Montgomery, Alabama —— Cade Gotta has always swung the bat differently from everybody else.
“I grew up playing a lot of baseball but I never had too much coaching when I was younger, no real technique training, and so this is what came out of it,” the Tampa Bay Rays outfield prospect told Baseball Census late last week about his extremely unorthodox approach at the plate. “I’ve always kind of done things that way. It’s never been anything that I’ve consciously tried to do, but it’s worked for me.”
A 25-year-old right now patrolling the outfield for the Montgomery Biscuits, Tampa Bay’s Double-A affiliate, Gotta has beaten the odds to this point in his career by proving that, yes, such an unconventional swing can work in pro ball. A month-long stint in Triple-A Durham earlier this year and a career minor league slash line of .276/.343/.411/.754 both point to Gotta’s ability to succeed with his swing. That the Tampa Bay Rays have steadily moved him up their minor league ranks ought to tell you that they, too, are unbothered by what on the outside looks unbalanced and quirky. Maybe that’s because, when you cut through the quirks, Cade Gotta’s swing keeps the core idea of what every hitter should do at the plate: hit the ball hard.
“I go out there every single at-bat trying to find a fastball to hit as hard as I can, and if I get something off-speed, I try to adjust and hit that as hard as I can,” Gotta said. “Of course, I’ll always make adjustments. I’m always working to build my swing so that it’s as functional as possible. Getting to a good load position where I can fire at any pitch is something that I’ve always been working towards. But I still do a lot of things that are traditional in swinging the baseball bat, even if it looks a little bit different.”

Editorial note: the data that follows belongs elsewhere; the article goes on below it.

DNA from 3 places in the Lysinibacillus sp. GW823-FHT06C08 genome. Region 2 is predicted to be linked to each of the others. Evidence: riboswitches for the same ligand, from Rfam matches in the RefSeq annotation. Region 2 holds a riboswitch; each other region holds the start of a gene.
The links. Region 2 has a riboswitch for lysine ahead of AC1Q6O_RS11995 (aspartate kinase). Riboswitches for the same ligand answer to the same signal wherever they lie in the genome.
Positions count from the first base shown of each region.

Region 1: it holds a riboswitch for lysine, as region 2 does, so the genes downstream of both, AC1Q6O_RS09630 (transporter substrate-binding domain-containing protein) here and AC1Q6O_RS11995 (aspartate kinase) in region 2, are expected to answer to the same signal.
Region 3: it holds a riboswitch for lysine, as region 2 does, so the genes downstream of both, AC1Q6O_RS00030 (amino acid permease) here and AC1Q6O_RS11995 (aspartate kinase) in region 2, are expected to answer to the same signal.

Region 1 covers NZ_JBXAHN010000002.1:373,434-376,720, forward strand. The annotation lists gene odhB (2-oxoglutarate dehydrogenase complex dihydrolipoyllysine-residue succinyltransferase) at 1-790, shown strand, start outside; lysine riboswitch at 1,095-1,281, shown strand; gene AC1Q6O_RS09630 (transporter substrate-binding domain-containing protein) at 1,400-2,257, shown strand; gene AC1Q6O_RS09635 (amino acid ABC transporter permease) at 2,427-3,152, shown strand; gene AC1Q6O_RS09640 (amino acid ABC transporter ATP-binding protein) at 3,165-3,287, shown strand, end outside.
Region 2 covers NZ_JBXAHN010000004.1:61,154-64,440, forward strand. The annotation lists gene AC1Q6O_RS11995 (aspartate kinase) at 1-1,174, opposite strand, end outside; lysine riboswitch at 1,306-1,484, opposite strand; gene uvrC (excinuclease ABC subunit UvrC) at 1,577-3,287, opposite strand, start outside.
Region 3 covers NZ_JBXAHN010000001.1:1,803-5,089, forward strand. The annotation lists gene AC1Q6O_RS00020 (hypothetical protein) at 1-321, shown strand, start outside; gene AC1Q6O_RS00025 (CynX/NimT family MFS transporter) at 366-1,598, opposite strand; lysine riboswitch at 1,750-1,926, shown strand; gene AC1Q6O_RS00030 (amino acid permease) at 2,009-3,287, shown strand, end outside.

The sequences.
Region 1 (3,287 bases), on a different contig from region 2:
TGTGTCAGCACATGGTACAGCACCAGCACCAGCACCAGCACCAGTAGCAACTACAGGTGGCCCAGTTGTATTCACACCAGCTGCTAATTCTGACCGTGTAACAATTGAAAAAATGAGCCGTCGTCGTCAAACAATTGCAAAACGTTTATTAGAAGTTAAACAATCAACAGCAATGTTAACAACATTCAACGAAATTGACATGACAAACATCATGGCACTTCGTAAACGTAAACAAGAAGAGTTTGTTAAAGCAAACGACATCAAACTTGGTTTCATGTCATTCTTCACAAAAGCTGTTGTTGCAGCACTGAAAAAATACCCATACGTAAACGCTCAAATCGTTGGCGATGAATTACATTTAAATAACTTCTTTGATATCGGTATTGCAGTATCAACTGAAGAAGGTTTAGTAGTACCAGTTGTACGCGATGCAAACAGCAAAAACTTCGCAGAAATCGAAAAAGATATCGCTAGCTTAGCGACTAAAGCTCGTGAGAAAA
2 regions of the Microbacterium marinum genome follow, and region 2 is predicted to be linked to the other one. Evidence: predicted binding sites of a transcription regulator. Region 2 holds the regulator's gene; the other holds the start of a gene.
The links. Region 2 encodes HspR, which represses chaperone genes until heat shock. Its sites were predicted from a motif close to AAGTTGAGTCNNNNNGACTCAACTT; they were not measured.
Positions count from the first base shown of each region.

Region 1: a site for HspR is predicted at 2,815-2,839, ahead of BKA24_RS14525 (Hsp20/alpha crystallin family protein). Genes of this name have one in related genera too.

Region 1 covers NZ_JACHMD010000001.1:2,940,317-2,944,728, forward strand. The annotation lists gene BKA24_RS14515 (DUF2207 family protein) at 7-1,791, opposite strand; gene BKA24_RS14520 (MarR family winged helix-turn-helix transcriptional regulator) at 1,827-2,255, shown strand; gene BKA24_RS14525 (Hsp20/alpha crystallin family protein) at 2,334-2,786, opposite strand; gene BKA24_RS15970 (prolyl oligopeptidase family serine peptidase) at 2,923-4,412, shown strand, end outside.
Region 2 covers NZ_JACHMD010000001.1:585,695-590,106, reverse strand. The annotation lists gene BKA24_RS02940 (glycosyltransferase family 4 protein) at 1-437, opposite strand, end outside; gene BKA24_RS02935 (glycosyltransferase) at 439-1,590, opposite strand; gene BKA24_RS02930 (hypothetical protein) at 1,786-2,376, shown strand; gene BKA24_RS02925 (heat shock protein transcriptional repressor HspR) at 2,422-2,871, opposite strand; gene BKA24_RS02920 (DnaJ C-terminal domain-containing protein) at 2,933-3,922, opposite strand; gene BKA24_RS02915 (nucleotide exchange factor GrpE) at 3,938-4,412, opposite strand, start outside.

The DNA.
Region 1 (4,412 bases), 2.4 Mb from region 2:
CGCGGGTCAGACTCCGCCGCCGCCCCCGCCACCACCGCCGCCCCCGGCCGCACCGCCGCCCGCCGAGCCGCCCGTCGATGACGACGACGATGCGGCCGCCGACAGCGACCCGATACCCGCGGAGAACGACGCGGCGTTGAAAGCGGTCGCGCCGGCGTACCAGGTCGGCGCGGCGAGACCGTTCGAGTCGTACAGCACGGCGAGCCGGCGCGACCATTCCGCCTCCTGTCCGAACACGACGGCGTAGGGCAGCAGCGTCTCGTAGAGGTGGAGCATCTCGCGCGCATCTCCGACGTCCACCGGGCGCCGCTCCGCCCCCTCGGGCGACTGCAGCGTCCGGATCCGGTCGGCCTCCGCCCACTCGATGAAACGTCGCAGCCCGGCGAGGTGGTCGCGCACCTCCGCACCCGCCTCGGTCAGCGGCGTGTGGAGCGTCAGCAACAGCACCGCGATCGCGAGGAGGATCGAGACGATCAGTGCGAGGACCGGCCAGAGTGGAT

Cade Gotta is right about that. As awkward as his high leg kick may look, as hard as he may lunge forward toward the pitcher, and as much as he can flail making contact with two strikes just to stay alive, the Tampa Bay Rays outfielder does some very simple, critical things with his unique swing. For one, above-average bat speed helps his leverage at contact. A great swing plane that has the bat head in the zone a long time doesn’t hurt, either. And an attitude of intent—that is, Gotta wants to crush every pitch—makes him a threat to any fastball, anywhere near the zone, in any count.
It’s a fascinating swing to watch develop in real time:
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Watch him hit for a while and maybe you’ll understand what I think is a perfect comparison for Cade Gotta: big league outfielder Hunter Pence. The quirky, herky-jerky mechanics both before and during each man’s swing are fascinating to watch; the ticks, and the habits, and the trying-to-feel-it-out vibe you get is something few other ballplayers do at this level, most opting for a highly-regimented, repetitive batter’s box routine. But for Gotta, just as is the case with Pence, his approach and swing may look different a month from now. Adjustments are critical at (and above) the Double-A level, of course.